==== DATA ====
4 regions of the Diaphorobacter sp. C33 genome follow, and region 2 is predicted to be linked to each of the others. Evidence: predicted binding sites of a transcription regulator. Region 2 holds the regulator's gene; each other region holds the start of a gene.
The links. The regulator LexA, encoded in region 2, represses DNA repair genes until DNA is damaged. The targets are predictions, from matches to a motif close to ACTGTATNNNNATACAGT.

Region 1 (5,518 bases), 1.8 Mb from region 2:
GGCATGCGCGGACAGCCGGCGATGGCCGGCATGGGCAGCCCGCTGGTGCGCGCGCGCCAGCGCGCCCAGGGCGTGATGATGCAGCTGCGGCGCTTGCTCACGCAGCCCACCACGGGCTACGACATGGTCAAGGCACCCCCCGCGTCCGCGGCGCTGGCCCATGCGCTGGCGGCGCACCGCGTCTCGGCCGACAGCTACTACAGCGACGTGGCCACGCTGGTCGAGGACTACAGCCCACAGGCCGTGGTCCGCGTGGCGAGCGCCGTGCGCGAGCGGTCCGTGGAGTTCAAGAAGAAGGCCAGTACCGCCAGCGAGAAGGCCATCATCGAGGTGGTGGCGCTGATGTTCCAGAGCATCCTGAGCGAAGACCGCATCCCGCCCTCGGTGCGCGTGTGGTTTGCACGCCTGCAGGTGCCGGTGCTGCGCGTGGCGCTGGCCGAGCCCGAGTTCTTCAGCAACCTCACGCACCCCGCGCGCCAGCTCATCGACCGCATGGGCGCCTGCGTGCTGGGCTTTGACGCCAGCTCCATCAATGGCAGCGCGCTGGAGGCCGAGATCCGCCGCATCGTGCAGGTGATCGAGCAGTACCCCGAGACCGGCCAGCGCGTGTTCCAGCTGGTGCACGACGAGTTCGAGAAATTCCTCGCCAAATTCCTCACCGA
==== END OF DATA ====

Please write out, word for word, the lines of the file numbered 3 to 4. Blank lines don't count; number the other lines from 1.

Region 1 (5,518 bases), 1.8 Mb from region 2:
GGCATGCGCGGACAGCCGGCGATGGCCGGCATGGGCAGCCCGCTGGTGCGCGCGCGCCAGCGCGCCCAGGGCGTGATGATGCAGCTGCGGCGCTTGCTCACGCAGCCCACCACGGGCTACGACATGGTCAAGGCACCCCCCGCGTCCGCGGCGCTGGCCCATGCGCTGGCGGCGCACCGCGTCTCGGCCGACAGCTACTACAGCGACGTGGCCACGCTGGTCGAGGACTACAGCCCACAGGCCGTGGTCCGCGTGGCGAGCGCCGTGCGCGAGCGGTCCGTGGAGTTCAAGAAGAAGGCCAGTACCGCCAGCGAGAAGGCCATCATCGAGGTGGTGGCGCTGATGTTCCAGAGCATCCTGAGCGAAGACCGCATCCCGCCCTCGGTGCGCGTGTGGTTTGCACGCCTGCAGGTGCCGGTGCTGCGCGTGGCGCTGGCCGAGCCCGAGTTCTTCAGCAACCTCACGCACCCCGCGCGCCAGCTCATCGACCGCATGGGCGCCTGCGTGCTGGGCTTTGACGCCAGCTCCATCAATGGCAGCGCGCTGGAGGCCGAGATCCGCCGCATCGTGCAGGTGATCGAGCAGTACCCCGAGACCGGCCAGCGCGTGTTCCAGCTGGTGCACGACGAGTTCGAGAAATTCCTCGCCAAATTCCTCACCGA